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Like most things, the messaging application on the Sony Xperia Tipo can be placed anywhere on any of the home screens. Launching it will bring you to the last message thread you were in.
Each thread contains every message between you and that contact, laid out like a conversation. You can type a new message, send pictures, videos or sounds, or add additional recipients.
Long-pressing a specific message enables you to delete it, copy it or forward it, while long-pressing a thread enables you to delete an entire conversation.
Options such as message notifications and push settings can be accessed with a tap of the menu button when on the main messaging screen.
Just as you can text a contact from the Sony Xperia Tipo's contacts screen, you can also call a contact from the messaging screen.
But again this could be simplified by adding swipe gestures, or even just giving you the option to call when long-pressing a contact.
As things stand, to call someone from the main message screen you have to tap their name, then once in the conversation screen tap their name again, then tap the call button.
Despite the Sony Xperia Tipo's small screen size, reading and scrolling through messages is fast and easy.
However, as soon as you start typing a message the keyboard and text entry box will take up the whole screen, and at that point you can't read any previous messages.
Writing a message can be a little awkward thanks to the cramped keyboard, but typing in landscape gives you a little more room to manoeuvre, and haptic feedback helps make typing feel responsive. All in all it's not terrible, but if you tend to write long messages then this might not be the phone for you.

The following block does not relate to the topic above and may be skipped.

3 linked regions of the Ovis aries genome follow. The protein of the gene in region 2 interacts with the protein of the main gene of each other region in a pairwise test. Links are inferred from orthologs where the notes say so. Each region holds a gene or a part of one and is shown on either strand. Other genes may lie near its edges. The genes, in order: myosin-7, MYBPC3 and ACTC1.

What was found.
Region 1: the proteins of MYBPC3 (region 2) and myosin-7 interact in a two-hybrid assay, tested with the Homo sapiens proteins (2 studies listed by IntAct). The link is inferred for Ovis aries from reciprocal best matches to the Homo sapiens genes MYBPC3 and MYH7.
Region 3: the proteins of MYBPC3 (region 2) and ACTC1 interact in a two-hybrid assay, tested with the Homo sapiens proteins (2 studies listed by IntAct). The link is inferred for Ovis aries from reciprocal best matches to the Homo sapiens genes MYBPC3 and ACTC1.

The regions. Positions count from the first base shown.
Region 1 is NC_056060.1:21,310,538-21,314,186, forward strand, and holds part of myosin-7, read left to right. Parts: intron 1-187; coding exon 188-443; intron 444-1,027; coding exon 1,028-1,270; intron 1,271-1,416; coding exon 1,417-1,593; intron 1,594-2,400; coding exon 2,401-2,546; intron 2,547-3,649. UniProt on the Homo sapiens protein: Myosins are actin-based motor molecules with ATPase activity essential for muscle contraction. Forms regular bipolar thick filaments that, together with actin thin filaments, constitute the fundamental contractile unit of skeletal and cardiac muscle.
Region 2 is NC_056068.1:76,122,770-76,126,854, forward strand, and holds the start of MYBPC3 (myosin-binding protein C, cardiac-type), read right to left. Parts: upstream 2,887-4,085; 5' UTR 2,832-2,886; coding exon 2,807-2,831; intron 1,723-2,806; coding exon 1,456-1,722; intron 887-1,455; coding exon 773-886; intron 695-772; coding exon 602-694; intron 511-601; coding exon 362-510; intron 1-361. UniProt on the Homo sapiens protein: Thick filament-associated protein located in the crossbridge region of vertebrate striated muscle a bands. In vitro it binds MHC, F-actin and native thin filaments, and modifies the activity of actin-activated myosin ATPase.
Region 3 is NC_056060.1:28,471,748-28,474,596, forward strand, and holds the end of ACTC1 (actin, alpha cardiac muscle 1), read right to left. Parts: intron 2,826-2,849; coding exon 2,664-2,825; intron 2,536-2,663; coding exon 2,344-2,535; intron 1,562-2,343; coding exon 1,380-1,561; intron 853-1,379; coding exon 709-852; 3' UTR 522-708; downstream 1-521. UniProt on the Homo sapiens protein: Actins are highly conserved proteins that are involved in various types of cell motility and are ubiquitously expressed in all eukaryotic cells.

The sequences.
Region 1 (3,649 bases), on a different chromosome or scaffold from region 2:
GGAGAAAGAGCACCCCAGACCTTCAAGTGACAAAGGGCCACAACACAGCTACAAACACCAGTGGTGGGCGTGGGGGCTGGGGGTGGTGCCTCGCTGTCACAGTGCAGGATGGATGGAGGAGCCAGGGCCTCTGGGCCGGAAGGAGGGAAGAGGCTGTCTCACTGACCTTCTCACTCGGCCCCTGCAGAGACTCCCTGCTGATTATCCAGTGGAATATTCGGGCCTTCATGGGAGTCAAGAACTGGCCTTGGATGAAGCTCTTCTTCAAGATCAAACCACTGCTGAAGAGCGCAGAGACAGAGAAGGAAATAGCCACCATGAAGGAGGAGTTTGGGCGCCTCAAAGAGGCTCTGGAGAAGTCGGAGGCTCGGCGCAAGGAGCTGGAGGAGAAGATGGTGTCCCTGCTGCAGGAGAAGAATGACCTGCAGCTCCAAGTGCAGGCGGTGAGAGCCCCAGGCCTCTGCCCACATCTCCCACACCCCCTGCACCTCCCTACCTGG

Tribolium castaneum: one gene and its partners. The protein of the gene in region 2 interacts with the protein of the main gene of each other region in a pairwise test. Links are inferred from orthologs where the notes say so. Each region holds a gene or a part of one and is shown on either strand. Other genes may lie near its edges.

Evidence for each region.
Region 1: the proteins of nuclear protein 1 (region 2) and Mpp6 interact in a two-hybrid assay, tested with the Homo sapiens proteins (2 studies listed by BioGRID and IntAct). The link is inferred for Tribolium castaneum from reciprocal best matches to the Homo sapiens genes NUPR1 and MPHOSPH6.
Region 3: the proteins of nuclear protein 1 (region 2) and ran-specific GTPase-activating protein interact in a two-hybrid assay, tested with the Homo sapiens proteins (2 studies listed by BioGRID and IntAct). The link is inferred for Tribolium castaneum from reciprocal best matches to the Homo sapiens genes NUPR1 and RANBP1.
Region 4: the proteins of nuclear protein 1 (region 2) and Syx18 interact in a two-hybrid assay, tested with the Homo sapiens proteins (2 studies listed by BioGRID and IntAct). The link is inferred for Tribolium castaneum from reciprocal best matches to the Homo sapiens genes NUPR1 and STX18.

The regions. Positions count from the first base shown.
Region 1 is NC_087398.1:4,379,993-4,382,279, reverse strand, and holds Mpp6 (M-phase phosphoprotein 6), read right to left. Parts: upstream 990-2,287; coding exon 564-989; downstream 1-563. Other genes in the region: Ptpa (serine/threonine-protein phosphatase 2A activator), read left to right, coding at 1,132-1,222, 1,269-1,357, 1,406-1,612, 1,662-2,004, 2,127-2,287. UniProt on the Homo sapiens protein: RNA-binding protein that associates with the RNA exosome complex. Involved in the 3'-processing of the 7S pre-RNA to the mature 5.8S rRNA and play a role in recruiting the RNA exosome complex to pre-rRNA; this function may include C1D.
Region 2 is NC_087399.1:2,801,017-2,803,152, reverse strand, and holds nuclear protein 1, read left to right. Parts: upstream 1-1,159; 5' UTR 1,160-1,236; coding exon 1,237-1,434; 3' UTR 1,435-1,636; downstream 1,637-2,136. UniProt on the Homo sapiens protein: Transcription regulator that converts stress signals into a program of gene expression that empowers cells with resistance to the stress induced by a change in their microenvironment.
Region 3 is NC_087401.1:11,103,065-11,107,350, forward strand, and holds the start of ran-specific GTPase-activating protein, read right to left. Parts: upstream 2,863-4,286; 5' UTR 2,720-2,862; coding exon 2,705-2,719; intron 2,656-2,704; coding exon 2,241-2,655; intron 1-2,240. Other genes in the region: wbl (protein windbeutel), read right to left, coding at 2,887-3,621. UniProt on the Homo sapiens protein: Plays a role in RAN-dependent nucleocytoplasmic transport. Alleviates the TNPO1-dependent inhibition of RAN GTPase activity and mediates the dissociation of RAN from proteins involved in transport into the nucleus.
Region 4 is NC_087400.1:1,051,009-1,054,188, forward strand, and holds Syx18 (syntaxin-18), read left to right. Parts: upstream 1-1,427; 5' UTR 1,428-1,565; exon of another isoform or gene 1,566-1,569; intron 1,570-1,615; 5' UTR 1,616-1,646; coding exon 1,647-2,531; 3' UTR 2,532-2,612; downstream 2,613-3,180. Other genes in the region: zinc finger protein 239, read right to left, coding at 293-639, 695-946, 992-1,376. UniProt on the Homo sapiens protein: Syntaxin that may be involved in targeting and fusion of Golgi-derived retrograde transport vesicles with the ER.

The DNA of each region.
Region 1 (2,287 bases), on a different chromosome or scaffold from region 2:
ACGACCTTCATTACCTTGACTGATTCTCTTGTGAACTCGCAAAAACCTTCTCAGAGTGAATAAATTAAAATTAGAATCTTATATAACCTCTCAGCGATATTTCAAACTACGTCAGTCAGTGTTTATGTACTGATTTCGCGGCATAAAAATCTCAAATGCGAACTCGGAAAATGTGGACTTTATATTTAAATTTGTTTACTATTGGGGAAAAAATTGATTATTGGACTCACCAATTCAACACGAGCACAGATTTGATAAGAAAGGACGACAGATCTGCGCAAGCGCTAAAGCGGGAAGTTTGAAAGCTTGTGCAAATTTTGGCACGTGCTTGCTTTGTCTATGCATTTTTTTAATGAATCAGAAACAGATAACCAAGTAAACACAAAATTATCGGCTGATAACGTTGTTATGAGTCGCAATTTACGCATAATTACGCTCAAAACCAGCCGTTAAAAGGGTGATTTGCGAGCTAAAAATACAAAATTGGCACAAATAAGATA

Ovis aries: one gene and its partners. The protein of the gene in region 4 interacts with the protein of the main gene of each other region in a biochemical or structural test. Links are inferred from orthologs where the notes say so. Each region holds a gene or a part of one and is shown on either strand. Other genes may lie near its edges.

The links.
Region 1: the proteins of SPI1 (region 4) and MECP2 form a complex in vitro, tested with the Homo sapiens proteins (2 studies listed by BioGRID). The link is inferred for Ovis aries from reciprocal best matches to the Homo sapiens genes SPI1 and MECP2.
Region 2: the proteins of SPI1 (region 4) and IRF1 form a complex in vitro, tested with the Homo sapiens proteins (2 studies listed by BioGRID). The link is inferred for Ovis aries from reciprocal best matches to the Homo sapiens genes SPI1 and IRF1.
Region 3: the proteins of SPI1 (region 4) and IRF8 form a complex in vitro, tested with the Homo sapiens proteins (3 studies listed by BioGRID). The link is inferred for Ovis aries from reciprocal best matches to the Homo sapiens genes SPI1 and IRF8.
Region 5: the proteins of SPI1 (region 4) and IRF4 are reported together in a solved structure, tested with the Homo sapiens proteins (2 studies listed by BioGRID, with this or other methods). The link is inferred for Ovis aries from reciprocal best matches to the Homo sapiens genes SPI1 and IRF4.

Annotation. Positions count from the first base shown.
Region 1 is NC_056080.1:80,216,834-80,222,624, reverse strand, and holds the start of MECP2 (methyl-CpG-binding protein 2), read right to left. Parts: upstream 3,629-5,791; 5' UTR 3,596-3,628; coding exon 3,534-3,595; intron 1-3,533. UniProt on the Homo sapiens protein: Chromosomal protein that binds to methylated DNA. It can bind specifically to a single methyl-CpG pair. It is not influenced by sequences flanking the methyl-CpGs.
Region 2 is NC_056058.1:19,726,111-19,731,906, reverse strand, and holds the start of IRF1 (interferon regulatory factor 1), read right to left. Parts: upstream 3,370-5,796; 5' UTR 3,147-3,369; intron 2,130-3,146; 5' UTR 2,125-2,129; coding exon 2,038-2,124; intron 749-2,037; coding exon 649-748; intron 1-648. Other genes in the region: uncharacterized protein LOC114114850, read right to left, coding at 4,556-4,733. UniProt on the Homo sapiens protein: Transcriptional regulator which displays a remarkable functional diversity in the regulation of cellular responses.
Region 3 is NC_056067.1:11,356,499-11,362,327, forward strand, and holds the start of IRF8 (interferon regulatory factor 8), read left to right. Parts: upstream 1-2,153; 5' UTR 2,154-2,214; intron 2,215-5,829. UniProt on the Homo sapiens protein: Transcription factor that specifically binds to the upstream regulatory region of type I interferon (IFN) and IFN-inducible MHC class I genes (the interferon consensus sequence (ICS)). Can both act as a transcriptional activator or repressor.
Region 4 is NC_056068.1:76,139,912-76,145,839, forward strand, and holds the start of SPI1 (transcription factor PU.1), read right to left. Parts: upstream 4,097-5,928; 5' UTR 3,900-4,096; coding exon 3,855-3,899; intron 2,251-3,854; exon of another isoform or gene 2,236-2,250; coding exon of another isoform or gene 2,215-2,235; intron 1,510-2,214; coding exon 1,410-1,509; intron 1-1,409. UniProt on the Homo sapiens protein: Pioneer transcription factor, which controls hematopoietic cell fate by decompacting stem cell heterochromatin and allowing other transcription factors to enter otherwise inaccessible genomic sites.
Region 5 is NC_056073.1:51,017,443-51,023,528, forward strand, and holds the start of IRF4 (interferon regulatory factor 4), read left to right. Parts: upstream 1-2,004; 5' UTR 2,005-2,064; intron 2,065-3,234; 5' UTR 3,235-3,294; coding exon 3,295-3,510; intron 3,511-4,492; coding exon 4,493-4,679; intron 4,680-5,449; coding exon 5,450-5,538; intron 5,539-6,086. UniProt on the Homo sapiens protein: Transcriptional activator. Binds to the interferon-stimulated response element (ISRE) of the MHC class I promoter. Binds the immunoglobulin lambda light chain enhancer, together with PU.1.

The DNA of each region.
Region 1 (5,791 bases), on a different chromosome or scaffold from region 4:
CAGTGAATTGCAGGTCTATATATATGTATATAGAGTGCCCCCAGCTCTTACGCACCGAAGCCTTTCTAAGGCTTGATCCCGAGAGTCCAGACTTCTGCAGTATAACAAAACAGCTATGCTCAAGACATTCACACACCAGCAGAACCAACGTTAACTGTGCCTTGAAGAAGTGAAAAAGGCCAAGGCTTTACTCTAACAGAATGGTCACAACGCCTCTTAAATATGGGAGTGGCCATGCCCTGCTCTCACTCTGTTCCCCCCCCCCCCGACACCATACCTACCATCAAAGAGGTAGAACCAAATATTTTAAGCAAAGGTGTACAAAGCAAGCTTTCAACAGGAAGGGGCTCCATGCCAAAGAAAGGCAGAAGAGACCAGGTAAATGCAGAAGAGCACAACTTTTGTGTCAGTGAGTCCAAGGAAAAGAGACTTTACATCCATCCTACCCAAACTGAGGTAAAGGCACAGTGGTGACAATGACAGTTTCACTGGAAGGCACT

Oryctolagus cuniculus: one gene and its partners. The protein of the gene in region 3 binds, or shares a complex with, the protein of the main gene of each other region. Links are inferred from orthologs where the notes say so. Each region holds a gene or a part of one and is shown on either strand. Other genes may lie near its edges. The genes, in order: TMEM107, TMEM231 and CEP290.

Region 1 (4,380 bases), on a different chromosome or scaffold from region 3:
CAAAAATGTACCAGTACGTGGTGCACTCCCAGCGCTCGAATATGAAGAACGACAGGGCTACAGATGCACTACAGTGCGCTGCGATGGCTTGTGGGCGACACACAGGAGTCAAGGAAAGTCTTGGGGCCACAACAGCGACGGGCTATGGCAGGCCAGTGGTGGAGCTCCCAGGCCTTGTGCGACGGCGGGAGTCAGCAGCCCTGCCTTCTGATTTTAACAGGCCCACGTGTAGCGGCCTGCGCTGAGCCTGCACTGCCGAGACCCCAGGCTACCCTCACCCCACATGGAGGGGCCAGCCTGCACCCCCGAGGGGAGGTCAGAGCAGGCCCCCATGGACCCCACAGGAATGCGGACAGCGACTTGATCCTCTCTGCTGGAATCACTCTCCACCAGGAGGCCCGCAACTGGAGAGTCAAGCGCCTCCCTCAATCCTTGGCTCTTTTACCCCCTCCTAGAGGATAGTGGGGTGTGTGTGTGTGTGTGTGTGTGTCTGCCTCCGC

As with the contacts and calls screens, there is no social networking or instant messaging integration in the messaging application. This is a bit of a missed opportunity, but isn't uncommon on Android handsets.
One feature it does include is a small flashing indicator light for unread texts and missed calls. It's a useful addition that we'd like to see become more of a standard feature on phones.
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James is a freelance phones, tablets and wearables writer and sub-editor at TechRadar. He has a love for everything ‘smart’, from watches to lights, and can often be found arguing with AI assistants or drowning in the latest apps. James also contributes to 3G.co.uk, 4G.co.uk and 5G.co.uk and has written for T3, Digital Camera World, Clarity Media and others, with work on the web, in print and on TV.